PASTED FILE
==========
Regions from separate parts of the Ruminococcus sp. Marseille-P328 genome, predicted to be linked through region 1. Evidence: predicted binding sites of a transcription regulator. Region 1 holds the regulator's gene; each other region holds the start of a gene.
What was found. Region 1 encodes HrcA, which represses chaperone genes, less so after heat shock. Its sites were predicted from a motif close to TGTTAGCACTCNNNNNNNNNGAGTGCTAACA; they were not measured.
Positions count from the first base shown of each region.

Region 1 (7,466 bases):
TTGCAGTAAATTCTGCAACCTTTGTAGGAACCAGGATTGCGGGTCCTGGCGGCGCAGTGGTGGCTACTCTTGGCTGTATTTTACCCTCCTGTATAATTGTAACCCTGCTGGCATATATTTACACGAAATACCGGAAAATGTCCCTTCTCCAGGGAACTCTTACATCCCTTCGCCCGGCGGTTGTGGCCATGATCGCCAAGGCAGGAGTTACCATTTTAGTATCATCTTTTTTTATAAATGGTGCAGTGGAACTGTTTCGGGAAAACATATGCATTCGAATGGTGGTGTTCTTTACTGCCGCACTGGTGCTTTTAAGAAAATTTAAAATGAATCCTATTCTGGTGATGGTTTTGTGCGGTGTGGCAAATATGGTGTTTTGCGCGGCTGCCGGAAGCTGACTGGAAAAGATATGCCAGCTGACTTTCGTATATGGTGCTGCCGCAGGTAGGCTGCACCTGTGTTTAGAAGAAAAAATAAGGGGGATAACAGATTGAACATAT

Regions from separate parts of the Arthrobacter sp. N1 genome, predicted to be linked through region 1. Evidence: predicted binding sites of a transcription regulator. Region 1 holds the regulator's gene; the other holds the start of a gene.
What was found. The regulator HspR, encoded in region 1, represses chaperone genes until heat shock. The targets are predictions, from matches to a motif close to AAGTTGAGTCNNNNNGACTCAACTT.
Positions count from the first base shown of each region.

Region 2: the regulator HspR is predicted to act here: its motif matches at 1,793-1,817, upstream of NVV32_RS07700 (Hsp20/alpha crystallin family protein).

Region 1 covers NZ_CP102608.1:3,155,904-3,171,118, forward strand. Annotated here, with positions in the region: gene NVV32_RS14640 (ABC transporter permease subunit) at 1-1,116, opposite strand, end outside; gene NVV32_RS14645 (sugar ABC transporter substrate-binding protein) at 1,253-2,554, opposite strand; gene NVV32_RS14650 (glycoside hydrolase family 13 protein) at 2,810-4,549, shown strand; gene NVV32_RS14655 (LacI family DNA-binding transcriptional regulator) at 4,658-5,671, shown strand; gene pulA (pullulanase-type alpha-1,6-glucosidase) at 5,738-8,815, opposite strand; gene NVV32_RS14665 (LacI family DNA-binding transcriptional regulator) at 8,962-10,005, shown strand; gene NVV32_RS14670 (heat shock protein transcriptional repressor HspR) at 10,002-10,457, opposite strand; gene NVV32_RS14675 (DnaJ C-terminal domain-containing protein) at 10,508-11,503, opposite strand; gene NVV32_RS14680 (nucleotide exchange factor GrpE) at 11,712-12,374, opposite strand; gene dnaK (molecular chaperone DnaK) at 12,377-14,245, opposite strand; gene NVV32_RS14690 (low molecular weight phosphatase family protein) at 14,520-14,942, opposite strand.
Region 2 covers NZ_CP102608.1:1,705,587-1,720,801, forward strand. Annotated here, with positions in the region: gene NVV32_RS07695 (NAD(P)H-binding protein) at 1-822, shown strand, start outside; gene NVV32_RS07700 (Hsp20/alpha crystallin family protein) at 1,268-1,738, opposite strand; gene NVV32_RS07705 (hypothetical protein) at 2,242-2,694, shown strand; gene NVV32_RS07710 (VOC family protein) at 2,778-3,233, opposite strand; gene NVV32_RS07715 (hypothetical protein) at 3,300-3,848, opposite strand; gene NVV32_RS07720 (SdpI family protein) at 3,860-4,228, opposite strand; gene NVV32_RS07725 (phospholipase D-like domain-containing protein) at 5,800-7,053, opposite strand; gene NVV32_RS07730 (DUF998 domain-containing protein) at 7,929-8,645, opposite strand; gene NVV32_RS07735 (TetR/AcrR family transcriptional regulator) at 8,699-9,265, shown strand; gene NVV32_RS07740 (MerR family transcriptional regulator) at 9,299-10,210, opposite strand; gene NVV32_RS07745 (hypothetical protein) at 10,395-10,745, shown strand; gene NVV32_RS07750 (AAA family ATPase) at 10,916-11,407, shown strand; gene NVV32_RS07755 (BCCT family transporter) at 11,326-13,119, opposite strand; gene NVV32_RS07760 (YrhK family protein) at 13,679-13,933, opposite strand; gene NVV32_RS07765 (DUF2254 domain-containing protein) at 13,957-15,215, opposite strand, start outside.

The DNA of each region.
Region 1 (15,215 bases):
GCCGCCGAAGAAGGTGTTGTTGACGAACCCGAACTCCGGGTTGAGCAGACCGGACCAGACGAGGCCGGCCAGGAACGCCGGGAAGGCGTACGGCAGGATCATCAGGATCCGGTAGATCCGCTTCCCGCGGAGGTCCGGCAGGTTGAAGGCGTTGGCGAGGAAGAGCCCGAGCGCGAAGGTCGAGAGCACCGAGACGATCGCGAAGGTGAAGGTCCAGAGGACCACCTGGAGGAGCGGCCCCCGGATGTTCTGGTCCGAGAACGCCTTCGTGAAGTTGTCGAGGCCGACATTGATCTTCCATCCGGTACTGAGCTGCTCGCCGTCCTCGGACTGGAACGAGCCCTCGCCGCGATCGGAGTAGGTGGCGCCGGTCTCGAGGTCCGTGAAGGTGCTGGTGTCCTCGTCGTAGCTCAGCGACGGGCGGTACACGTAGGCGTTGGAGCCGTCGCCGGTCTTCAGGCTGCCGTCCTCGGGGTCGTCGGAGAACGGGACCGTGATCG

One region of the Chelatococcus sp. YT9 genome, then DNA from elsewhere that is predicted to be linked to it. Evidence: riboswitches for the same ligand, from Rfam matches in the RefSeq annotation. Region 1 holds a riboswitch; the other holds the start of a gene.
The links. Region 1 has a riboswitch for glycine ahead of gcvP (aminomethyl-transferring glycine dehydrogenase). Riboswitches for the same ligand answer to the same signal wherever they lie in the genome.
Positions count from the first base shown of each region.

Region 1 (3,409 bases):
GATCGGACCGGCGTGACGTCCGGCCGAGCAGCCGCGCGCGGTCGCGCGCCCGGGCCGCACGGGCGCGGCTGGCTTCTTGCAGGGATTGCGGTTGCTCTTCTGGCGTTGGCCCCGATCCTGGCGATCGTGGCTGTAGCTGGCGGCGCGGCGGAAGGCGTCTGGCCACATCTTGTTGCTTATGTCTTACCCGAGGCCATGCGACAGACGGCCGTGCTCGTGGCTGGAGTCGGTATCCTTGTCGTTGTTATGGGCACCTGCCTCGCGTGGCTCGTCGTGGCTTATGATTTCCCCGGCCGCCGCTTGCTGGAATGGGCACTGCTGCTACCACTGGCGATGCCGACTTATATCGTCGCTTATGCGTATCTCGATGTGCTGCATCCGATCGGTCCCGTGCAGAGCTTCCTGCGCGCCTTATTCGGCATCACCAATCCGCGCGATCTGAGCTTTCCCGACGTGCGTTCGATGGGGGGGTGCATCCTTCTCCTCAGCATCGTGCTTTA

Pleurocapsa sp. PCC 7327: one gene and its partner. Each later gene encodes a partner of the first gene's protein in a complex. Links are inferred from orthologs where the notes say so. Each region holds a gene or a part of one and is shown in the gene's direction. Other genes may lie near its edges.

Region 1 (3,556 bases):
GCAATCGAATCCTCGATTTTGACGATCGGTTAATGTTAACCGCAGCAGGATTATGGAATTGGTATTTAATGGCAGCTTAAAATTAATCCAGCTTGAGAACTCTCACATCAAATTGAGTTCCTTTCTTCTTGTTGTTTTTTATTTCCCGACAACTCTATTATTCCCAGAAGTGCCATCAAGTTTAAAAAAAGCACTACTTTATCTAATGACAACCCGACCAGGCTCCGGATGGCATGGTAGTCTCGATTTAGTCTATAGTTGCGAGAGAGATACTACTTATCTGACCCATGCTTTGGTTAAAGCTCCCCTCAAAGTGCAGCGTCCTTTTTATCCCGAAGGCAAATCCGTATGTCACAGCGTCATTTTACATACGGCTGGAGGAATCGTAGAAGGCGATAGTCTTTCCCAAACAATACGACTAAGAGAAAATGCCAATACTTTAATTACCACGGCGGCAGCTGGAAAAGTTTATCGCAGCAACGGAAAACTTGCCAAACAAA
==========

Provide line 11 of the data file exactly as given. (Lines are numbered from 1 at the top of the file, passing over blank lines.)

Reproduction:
Region 2 covers NZ_CP102608.1:1,705,587-1,720,801, forward strand. Annotated here, with positions in the region: gene NVV32_RS07695 (NAD(P)H-binding protein) at 1-822, shown strand, start outside; gene NVV32_RS07700 (Hsp20/alpha crystallin family protein) at 1,268-1,738, opposite strand; gene NVV32_RS07705 (hypothetical protein) at 2,242-2,694, shown strand; gene NVV32_RS07710 (VOC family protein) at 2,778-3,233, opposite strand; gene NVV32_RS07715 (hypothetical protein) at 3,300-3,848, opposite strand; gene NVV32_RS07720 (SdpI family protein) at 3,860-4,228, opposite strand; gene NVV32_RS07725 (phospholipase D-like domain-containing protein) at 5,800-7,053, opposite strand; gene NVV32_RS07730 (DUF998 domain-containing protein) at 7,929-8,645, opposite strand; gene NVV32_RS07735 (TetR/AcrR family transcriptional regulator) at 8,699-9,265, shown strand; gene NVV32_RS07740 (MerR family transcriptional regulator) at 9,299-10,210, opposite strand; gene NVV32_RS07745 (hypothetical protein) at 10,395-10,745, shown strand; gene NVV32_RS07750 (AAA family ATPase) at 10,916-11,407, shown strand; gene NVV32_RS07755 (BCCT family transporter) at 11,326-13,119, opposite strand; gene NVV32_RS07760 (YrhK family protein) at 13,679-13,933, opposite strand; gene NVV32_RS07765 (DUF2254 domain-containing protein) at 13,957-15,215, opposite strand, start outside.